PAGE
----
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  14.  38
    Depersonalization: A Selective Impairment of Self-Awareness.Mauricio Sierra & Anthony S. David - 2011 - Consciousness and Cognition 20 (1):99-108.
    Depersonalization is characterised by a profound disruption of self-awareness mainly characterised by feelings of disembodiment and subjective emotional numbing.It has been proposed that depersonalization is caused by a fronto-limbic suppressive mechanism – presumably mediated via attention – which manifests subjectively as emotional numbing, and disables the process by which perception and cognition normally become emotionally coloured, giving rise to a subjective feeling of ‘unreality’.Our functional neuroimaging and psychophysiological studies support the above model and indicate that, compared with normal and clinical (...)
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  15.  9
    Mass Incarceration and Theological Images of Justice.Kathryn Getek Soltis - 2011 - Journal of the Society of Christian Ethics 31 (2):113-130.
    THE NUMBINGLY HIGH RATE OF INCARCERATION IN THE UNITED STATES poses a challenge to our images of justice, particularly given the indirect consequences for families and communities. Two key theological sources for justice, the lex talionis and the interpretation of Anselmian satisfaction, offer key insights for adjudicating between restoration and retribution. Yet a Christian ethical response capable of addressing mass incarceration must also examine the collateral consequences of imprisonment. This essay ultimately argues for an image of justice that, while sensitive (...)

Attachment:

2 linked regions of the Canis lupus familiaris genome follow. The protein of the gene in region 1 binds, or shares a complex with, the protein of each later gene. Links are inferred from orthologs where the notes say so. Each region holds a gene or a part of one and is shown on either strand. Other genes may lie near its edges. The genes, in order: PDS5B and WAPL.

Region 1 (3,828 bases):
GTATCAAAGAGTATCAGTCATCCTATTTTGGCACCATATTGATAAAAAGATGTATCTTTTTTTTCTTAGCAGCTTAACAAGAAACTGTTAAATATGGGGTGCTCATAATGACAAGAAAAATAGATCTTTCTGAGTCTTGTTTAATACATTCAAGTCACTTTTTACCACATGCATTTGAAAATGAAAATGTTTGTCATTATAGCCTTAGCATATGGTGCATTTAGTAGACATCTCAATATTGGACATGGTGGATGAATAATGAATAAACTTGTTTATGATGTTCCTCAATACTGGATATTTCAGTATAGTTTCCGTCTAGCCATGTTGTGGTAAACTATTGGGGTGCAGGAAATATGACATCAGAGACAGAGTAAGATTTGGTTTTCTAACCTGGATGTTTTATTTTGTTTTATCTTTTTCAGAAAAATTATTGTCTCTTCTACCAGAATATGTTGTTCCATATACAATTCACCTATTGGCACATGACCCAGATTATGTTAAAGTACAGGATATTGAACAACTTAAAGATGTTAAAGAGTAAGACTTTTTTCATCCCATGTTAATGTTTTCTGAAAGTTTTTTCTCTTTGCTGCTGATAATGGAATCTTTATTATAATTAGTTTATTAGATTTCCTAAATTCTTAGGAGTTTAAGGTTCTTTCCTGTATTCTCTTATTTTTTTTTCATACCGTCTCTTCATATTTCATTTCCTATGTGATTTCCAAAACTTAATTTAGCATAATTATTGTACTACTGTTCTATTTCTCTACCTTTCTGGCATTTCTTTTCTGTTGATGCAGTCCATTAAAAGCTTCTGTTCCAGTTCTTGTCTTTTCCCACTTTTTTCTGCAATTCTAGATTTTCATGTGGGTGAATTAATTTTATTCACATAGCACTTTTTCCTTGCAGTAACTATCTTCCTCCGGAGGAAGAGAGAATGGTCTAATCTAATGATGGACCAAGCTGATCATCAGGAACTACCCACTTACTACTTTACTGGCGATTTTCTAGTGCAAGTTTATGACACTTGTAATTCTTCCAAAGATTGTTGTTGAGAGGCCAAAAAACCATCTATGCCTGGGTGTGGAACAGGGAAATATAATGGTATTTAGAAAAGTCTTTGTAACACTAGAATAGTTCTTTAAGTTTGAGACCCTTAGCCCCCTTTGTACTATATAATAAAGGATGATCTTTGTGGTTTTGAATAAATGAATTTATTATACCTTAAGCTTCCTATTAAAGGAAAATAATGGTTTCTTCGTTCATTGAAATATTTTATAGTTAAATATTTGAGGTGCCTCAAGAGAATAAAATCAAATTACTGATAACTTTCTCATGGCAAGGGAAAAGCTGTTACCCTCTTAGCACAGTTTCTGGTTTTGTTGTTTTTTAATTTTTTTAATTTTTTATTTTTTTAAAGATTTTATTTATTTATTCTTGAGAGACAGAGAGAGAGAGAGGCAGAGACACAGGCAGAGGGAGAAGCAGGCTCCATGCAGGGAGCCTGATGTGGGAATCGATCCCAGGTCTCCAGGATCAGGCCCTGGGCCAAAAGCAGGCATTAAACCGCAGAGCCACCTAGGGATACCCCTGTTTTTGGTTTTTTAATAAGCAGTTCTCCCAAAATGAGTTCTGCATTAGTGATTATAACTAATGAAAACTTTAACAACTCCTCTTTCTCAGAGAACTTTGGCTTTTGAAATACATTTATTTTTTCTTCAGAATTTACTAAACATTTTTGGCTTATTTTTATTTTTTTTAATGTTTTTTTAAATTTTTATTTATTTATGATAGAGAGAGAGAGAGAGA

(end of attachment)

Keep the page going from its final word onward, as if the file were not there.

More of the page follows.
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  16. Moods Are Not Colored Lenses: Perceptualism and the Phenomenology of Moods.Francisco Gallegos - 2017 - Philosophia 45 (4):1497-1513.
    Being in a mood—such as an anxious, irritable, depressed, tranquil, or cheerful mood—tends to alter the way we react emotionally to the particular objects we encounter. But how, exactly, do moods alter the way we experience particular objects? Perceptualism, a popular approach to understanding affective experiences, holds that moods function like "colored lenses," altering the way we perceive the evaluative properties of the objects we encounter. In this essay, I offer a phenomenological analysis of the experience of being in a (...)
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  17. I- Constructivism in Ethics and the Problem of Attachment and Loss.Sharon Street - 2016 - Aristotelian Society Supplementary Volume 90 (1):161-189.